Ana Maria Matute, Spanish novelist, dies aged 88

Ana Maria Matute Much of Ana Maria Matute's work was censored during the Franco regime

Related Stories

Award-winning Spanish novelist Ana Maria Matute has died at the age of 88.

The author - who was regarded as one of Spain's greatest post-Civil War writers - died of a heart attack in Barcelona, her son told Reuters.

Matute had won almost all of Spain's major literary awards, including the Cervantes Prize, the Spanish-speaking world's highest literary honour.

Her best-known works include Los Abel (The Abels) and Los Soldados Lloran de Noche (Soldiers Cry By Night).

Matute and many of her contemporaries, who were scarred by the 1936-1939 war, were dubbed the "generation of the frightened children".

Her writing depicted the devastation of rural, war-torn Spain from a child's perspective.

'Twisted everything'

During the Franco regime, which ended in 1974, much of her work was censored and she was blacklisted from writing in newspapers and magazines.

"They called me irreverent, immoral, they twisted everything," she said in 2011 at an exhibition showing how official censors changed her work.

Matute is also known for her children's books and young adult novels, including Los Ninos Tontos (The Stupid Children) and El Verdadero Final de La Bella Durmiente (The True Story of Sleeping Beauty).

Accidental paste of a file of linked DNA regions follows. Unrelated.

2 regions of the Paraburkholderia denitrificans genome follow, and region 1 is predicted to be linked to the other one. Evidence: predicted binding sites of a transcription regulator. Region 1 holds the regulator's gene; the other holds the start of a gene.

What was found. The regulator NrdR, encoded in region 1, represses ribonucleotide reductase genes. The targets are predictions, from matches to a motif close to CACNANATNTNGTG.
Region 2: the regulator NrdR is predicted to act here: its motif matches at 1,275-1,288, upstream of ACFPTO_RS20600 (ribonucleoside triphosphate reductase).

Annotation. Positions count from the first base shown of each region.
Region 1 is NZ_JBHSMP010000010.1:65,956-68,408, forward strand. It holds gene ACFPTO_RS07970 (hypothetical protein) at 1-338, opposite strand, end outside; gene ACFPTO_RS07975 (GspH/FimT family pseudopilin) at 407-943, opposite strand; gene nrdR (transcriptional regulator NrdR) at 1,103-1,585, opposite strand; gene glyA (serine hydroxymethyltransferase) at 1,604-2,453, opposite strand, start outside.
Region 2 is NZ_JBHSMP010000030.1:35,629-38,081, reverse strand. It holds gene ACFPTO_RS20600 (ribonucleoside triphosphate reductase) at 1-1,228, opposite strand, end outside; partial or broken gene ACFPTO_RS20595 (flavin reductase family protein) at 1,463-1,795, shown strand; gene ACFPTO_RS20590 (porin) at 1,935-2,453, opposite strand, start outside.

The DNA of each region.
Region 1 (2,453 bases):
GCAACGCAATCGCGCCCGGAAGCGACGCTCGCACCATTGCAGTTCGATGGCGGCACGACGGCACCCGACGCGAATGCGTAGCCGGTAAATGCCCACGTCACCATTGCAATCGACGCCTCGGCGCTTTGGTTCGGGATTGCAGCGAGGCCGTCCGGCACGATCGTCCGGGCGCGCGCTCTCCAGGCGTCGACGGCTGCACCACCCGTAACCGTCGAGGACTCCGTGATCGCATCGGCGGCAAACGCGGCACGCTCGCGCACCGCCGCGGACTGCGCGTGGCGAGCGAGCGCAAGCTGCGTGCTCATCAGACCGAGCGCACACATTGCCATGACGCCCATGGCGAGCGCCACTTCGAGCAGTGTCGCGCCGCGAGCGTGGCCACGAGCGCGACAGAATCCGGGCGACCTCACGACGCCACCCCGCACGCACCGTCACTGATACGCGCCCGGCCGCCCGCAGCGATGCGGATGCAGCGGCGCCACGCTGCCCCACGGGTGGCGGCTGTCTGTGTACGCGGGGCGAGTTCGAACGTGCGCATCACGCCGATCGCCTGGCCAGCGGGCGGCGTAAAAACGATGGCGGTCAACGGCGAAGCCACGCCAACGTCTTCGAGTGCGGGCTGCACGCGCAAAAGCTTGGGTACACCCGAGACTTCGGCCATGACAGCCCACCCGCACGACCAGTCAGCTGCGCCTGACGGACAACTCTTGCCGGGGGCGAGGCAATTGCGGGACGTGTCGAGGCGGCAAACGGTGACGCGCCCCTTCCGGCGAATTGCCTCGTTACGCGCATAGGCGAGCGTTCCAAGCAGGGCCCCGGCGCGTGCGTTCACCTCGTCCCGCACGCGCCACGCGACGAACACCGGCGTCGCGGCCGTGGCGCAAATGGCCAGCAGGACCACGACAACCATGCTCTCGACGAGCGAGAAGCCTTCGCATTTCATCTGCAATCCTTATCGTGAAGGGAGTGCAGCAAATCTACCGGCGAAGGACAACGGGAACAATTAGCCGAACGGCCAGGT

The author did not write for most of the 1970s and 1980s after suffering from depression. When she returned, she produced a trilogy of medieval fantasy stories.

Her latest book, Family Demons, was due to be published in September.

More on This Story

Related Stories

More Entertainment & Arts stories


Features & Analysis

  • Cartoon of women chatting on the metroChat wagon

    The interesting things you hear in a women-only carriage

  • Replica of a cargo boxSpecial delivery

    The man who posted himself to the other side of the world

  • Music scoreFinal score Watch

    Goodbye to NYC's last classical sheet music shop

  • Former Secretary of State Hillary Rodham Clinton checks her Blackberry from a desk inside a C-17 military plane upon her departure from Malta, in the Mediterranean Sea, bound for Tripoli, Libya'Emailgate'

    Hillary gets a taste of scrutiny that lies ahead

From BBC Culture


  • A robotClick Watch

    The latest in robotics including software that can design electronics to solve problems

Try our new site and tell us what you think. Learn more
Take me there

Copyright © 2015 BBC. The BBC is not responsible for the content of external sites. Read more.

This page is best viewed in an up-to-date web browser with style sheets (CSS) enabled. While you will be able to view the content of this page in your current browser, you will not be able to get the full visual experience. Please consider upgrading your browser software or enabling style sheets (CSS) if you are able to do so.